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Trump open to merit based immigration
Published on March 3, 2017 Email To Friend    Print Version

US President Donald Trump addressing a joint session of Congress on Tuesday. Photo: YouTube

By Claudette de la Haye
Caribbean News Now contributor
#mediawomanrising #JointSession #realDonaldTrump

WASHINGTON, USA -- On Tuesday, US President Donald Trump delivered his first speech to a joint session of Congress, saying that the US should move away from lower-skilled immigration and adopt a merit-based system.

He also promised new steps shortly to "keep out those who would do us harm" -- which could allude to a new executive order to replace the blocked travel ban, and that construction of the US-Mexico border wall would begin soon, but without elaborating on how it would be paid for.

Uncharacteristically, Trump did little adlibbing and sounded more presidential than as portrayed in the typical caricatures and cartoons, as illustrated in a tweet by former president of Mexico, Vincente Fox, that Trump should build a wall around himself to encase his racism, fear, hatred and alt-right and alternative facts.

Cause and effect of new immigration policy

For people of the Caribbean, “Dem should be ‘fraid like puss” as to the cause of Trump’s immigration policies and, the effect it will have on Caribbean emigrants abroad. Why? You only need to look at state of island nations like Jamaica, where there are remittance inflows of $2 billion in foreign currency. Jamaicans and other Caribbean immigrants from the Caribbean are now at greater risk when operating in the sub context of the United States economy.

Immigrants may well be fearful to go to work as Homeland Security and Border Patrol agents become the extension of immigration enforcement, rounding up and deporting some 70,000 illegal Jamaican aliens living in the USA. And, you only need look at the 75 deportees that arrived at 7pm at Kingston’s Michael Manley Airport on Friday, February 24, 2017.

Neither Jamaica nor the rest of the Caribbean is equipped with the resources to deal with the repatriation of its own citizens who have had no contact with the island let alone family for the majority of their lives but will require scarce jobs, lest they become a part of the social narrative of violence, corruption and gangs.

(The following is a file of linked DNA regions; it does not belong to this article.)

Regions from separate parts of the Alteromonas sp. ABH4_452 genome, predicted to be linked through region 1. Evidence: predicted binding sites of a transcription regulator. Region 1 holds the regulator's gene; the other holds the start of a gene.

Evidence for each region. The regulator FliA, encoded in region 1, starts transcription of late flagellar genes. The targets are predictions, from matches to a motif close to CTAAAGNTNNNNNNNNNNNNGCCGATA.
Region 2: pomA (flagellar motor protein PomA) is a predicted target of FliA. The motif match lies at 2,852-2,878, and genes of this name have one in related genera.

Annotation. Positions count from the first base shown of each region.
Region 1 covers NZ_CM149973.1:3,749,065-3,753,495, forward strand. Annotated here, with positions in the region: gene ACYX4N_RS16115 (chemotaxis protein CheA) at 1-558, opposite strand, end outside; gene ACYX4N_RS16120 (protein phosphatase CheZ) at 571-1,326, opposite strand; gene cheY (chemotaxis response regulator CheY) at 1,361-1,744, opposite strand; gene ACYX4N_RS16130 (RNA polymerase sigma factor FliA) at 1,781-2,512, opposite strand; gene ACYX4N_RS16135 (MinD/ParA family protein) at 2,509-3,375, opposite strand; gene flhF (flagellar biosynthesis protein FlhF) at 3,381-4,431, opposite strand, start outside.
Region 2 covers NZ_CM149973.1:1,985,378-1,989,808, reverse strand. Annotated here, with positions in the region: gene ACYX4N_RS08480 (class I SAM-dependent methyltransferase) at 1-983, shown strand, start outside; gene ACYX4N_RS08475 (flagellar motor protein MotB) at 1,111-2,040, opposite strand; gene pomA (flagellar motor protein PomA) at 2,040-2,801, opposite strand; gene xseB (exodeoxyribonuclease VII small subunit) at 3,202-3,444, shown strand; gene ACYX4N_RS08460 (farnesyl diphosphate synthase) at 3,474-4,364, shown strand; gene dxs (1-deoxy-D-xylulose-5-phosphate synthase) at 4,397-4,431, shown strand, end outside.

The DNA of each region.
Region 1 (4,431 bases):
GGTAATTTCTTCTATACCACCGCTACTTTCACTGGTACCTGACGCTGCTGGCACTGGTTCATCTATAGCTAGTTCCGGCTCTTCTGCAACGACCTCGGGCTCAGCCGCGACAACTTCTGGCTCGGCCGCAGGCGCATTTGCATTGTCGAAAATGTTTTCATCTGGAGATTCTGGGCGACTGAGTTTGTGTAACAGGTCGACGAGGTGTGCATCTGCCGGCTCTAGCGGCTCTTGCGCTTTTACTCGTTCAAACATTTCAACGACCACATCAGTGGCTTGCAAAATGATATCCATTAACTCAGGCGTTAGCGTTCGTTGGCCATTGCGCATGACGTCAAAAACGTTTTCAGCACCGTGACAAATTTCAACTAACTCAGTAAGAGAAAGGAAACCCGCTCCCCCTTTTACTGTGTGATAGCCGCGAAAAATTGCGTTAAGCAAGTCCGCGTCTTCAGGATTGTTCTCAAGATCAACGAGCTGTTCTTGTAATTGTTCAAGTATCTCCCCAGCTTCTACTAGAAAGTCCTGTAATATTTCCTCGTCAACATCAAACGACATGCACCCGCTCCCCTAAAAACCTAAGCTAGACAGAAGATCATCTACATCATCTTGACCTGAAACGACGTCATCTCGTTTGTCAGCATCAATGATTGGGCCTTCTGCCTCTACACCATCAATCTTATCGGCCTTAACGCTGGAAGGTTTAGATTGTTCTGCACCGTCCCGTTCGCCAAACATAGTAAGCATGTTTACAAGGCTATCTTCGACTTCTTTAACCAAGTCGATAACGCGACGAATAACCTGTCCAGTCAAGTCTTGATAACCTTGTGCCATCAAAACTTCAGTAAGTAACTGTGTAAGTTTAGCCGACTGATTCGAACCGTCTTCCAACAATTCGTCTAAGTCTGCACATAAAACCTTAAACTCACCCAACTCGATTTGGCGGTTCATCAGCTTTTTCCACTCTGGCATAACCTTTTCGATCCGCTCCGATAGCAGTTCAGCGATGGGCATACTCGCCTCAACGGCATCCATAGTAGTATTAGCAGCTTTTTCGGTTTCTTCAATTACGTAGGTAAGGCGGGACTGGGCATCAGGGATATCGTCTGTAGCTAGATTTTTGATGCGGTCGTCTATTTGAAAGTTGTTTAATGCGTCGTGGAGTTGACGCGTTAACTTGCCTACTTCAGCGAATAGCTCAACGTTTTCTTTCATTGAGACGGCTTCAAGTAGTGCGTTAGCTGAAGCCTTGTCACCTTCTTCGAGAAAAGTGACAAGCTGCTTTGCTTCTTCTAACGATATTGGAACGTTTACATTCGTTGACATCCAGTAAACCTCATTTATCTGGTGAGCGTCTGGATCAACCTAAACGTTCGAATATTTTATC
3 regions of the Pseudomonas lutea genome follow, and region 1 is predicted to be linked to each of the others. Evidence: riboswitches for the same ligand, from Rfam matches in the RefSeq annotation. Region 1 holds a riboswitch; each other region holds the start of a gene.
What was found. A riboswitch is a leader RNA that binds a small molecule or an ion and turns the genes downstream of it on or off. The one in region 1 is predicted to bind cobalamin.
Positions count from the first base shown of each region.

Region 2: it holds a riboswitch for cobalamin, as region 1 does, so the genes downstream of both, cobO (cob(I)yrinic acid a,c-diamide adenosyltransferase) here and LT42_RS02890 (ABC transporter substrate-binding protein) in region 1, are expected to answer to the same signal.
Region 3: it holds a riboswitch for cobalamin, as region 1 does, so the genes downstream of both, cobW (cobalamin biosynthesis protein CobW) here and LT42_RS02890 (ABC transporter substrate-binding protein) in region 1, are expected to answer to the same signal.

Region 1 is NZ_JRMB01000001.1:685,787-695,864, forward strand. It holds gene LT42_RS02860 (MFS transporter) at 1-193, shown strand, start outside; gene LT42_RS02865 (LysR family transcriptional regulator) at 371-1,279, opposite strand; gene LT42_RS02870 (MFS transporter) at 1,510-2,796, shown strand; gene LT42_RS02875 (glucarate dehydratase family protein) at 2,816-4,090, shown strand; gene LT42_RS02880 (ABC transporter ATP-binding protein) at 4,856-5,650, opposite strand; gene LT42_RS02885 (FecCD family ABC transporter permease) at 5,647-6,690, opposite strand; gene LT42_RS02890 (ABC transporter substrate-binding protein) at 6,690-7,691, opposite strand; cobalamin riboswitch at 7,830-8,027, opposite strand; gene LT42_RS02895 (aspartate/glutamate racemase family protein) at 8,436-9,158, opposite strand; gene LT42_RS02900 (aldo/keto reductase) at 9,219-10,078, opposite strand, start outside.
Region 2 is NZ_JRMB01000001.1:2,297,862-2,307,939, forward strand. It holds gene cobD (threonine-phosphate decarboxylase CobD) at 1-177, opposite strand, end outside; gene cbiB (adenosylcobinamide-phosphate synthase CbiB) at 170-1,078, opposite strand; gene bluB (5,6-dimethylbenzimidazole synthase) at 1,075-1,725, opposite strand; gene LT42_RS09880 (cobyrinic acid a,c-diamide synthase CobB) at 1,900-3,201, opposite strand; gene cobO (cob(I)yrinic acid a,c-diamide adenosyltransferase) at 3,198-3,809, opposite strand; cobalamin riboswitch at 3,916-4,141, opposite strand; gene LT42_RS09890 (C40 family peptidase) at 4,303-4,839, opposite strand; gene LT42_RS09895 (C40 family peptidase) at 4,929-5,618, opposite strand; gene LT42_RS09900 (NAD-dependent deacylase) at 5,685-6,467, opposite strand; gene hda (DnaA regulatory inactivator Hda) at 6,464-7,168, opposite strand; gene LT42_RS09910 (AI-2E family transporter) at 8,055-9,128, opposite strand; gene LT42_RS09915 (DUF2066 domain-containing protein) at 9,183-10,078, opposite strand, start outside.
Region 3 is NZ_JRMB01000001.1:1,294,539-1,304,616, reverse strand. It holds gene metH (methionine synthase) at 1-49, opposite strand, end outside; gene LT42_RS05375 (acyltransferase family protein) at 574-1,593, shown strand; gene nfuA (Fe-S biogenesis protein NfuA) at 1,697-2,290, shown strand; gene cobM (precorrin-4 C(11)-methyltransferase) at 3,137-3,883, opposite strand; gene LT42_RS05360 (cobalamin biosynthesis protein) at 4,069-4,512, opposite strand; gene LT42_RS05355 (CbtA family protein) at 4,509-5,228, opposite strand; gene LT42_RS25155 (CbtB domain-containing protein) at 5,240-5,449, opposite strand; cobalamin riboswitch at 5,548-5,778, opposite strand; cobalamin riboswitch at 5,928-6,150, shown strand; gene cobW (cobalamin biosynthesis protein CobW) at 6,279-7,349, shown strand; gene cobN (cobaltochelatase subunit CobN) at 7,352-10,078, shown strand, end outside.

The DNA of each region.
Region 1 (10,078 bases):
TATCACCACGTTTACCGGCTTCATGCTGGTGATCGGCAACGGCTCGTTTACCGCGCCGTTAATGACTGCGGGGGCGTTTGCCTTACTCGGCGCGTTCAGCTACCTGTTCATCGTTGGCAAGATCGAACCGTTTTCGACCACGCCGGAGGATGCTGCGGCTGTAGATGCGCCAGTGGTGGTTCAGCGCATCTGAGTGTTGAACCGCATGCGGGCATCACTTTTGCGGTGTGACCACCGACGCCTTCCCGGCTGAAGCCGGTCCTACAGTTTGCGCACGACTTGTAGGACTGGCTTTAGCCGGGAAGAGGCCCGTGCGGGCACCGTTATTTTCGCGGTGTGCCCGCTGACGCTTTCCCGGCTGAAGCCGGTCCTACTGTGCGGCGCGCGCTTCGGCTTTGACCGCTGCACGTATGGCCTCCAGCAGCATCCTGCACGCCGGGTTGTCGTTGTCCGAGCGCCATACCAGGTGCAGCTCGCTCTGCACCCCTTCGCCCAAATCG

A reduction in remittances to the Caribbean is inevitable, ranging from a temporary inconvenience to disaster for some families dependent on support from abroad. And STATIN, Jamaica’s statistic bureau, has no way of breaking down the numbers to decipher what percentage of remittances are sent by illegal aliens versus those legitimately working in the United States.

In other words, we will just have to let this one play itself out, as the devil will be in the details in quarterly trends a year from now.

And, in absorbing deportees, the Caribbean faces the uphill task of expanding their individual island nations' economies to develop foreign currency reserves, as well as improving production for exports, let alone attracting foreign investments.

We are indeed globally connected, where everything is indeed everything. It is time for politicians to pick up the pace, clean house and see about real independence and adopt good fiscal policy for corporate governance but, more importantly for lending institutions, to free up loans to micro, small and medium sized companies. Companies that are the economic engine and growth to the employment of people especially, the youth and the future prosperity of the region.
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